Paging Dr. Frischer: Ancient Practices

I love practicing medicine in 2017. There are so many more options at our disposal then there were even 10 or 20 years ago. It is interesting, however, just how many old or even ancient practices are still in use. Are they medical myths, barbaric treatments, or is there a modern rationale to support them?

Maggots can consume dead and infected tissue, which allows wounds to heal. Maggots have been used for healing since antiquity. In more recent centuries, military surgeons have observed and documented that soldiers who remained on the battlefield healed more quickly when flies laid eggs in their wounds. In 2004, the FDA allowed maggots to be marketed for medical use on slowly healing wounds like diabetic foot ulcers and bedsores, chronic leg ulcers, post-surgical wounds and acute burns. This therapy has actually experienced newfound popularity due to growing antibiotic resistance.

Not long ago I wrote of a dear friend who swears by leech therapy for her arthritic knee. Leeches are worms with teeth to cut into flesh, and suckers to feed on blood. Since ancient times, leeches were used for bloodletting. The FDA has approved the use of medical leeches for venous congestion, a condition where blood pools in a particular area of the body, and the veins aren’t capable of returning it to the heart. This might happen after a surgery to reattach a finger or ear, or after major reconstructive surgery. Leeches are also currently being used to numb pain, reduce swelling, and keep blood flowing.

Are you aware that bloodletting is still performed? It is not done with leeches, and certainly isn’t used for the wide range of diseases that it once was. It is, however, used for hemochromatosis, a condition where the blood contains excess iron. Too much iron can be toxic to the liver, heart, pancreas and joints. Bloodletting is performed by inserting a needle into a vein and drawing out a pint or more of blood, once or twice per week, over several months.

Would you consider allowing yourself to be stung by a bee in order to use the venom to heal? Apitherapy refers to a number of bee therapies, including bee venom, honey, pollen, and royal jelly. It’s thousands of years old, depicted in ancient rock art and practiced in ancient Egypt, Greece (Hippocrates wrote of it), and China. It’s now being used by some to treat arthritis, immune system dysfunction, multiple sclerosis, hay fever, ALS, shingles, gout, tendonitis, bursitis, infectious diseases, wound healing, burns, fractures, and even cancer. Do note that apitherapy gets mixed reviews in the scientific literature, and clearly more and better-controlled studies are called for. Further, there are potential risks to these therapies that may outweigh any benefits.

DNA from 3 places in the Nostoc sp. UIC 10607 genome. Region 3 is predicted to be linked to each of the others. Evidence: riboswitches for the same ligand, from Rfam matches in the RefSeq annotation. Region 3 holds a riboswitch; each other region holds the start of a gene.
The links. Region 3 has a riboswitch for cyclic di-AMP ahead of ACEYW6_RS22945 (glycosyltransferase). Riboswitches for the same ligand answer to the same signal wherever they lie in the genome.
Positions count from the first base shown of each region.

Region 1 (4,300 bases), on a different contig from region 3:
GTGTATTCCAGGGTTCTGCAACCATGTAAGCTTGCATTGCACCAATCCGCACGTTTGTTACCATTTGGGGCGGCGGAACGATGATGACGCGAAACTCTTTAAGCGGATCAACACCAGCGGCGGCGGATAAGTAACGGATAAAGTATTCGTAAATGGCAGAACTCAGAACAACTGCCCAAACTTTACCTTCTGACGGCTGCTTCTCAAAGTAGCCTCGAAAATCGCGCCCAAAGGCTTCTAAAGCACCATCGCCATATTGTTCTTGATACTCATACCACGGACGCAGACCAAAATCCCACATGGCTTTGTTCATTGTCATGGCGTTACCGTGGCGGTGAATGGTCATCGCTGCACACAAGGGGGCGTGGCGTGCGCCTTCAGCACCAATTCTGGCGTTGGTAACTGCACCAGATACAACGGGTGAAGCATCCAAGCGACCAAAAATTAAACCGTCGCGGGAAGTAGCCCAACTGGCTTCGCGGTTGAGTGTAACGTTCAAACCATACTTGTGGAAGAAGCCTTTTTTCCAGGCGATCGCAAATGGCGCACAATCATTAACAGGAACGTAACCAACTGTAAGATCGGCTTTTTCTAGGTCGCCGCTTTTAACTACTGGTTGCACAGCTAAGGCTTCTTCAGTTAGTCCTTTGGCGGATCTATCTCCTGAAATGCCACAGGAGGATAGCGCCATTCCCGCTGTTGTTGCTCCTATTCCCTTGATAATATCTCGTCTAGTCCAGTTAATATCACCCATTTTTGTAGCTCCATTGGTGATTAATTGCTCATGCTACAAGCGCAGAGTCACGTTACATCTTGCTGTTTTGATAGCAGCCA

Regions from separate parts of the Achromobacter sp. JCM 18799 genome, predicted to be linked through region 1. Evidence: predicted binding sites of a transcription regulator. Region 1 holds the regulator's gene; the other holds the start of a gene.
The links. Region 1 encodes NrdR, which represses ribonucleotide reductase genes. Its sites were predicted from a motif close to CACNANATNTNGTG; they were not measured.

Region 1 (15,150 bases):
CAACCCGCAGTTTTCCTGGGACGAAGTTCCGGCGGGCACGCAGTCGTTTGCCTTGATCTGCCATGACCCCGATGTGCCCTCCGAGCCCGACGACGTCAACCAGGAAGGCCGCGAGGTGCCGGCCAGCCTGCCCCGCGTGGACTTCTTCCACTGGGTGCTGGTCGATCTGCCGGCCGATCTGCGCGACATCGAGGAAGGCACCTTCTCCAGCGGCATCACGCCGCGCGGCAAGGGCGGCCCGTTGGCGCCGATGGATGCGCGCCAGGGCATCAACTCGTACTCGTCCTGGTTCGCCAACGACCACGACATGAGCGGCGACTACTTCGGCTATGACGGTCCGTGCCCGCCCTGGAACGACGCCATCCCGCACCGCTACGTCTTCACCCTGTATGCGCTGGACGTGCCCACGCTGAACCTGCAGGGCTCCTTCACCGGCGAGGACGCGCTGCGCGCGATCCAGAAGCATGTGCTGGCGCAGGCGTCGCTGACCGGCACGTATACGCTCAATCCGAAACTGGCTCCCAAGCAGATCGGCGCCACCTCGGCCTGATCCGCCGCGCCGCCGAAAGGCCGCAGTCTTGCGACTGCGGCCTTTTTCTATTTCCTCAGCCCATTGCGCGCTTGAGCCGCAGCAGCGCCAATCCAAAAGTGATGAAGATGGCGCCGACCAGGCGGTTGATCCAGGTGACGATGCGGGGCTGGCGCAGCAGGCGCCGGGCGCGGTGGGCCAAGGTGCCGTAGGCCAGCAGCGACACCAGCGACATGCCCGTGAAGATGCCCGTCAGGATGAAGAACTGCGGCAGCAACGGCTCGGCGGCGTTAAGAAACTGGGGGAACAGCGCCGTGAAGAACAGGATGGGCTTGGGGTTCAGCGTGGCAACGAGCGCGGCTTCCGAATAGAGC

The great novel and movie One Flew Over the Cuckoo’s Nest horribly featured ECT (electroconvulsive therapy). Developed in the 1930’s, ECT passes electrical currents through the brain. It is actually still used for those with treatment-resistant depression, but is now administered under general anesthesia. ECT affects brain chemicals and nerve cells, and can alter mood, sleep, memory and appetite.

Trepanation is the oldest known surgical procedure, dating back to the Stone Age. A hole was made in the skull, with the belief that this would rid the patient of the evil spirits felt to cause illness, or to treat headaches, epilepsy, head injuries and infections. Today, neurosurgeons perform a form of trepanation for very different reasons. A small hole is drilled into the skull in order to treat epidural and subdural hematomas, or for surgical access for other procedures, such as intracranial pressure monitoring.

Lastly, let’s move to the subject of stool. The concept of transplanting stool dates back to 4th century China. Doctors gave a healthy person’s dried or fermented stool to a patient who was suffering from diarrhea, vomiting, fever or constipation. Today this is known as fecal microbiota transplantation (FMT). FMT directly transfers stool from healthy donors to the stomach or small intestine of the patient. The goal is to introduce a new mix of bacteria to restore a healthy microbial balance in the gut for those with recurring Clostridium difficile (C. diff) infections.

Some treatments have indeed withstood the test of time. Still, don’t expect to find maggots, leeches, bees, or stool in my black bag…yet.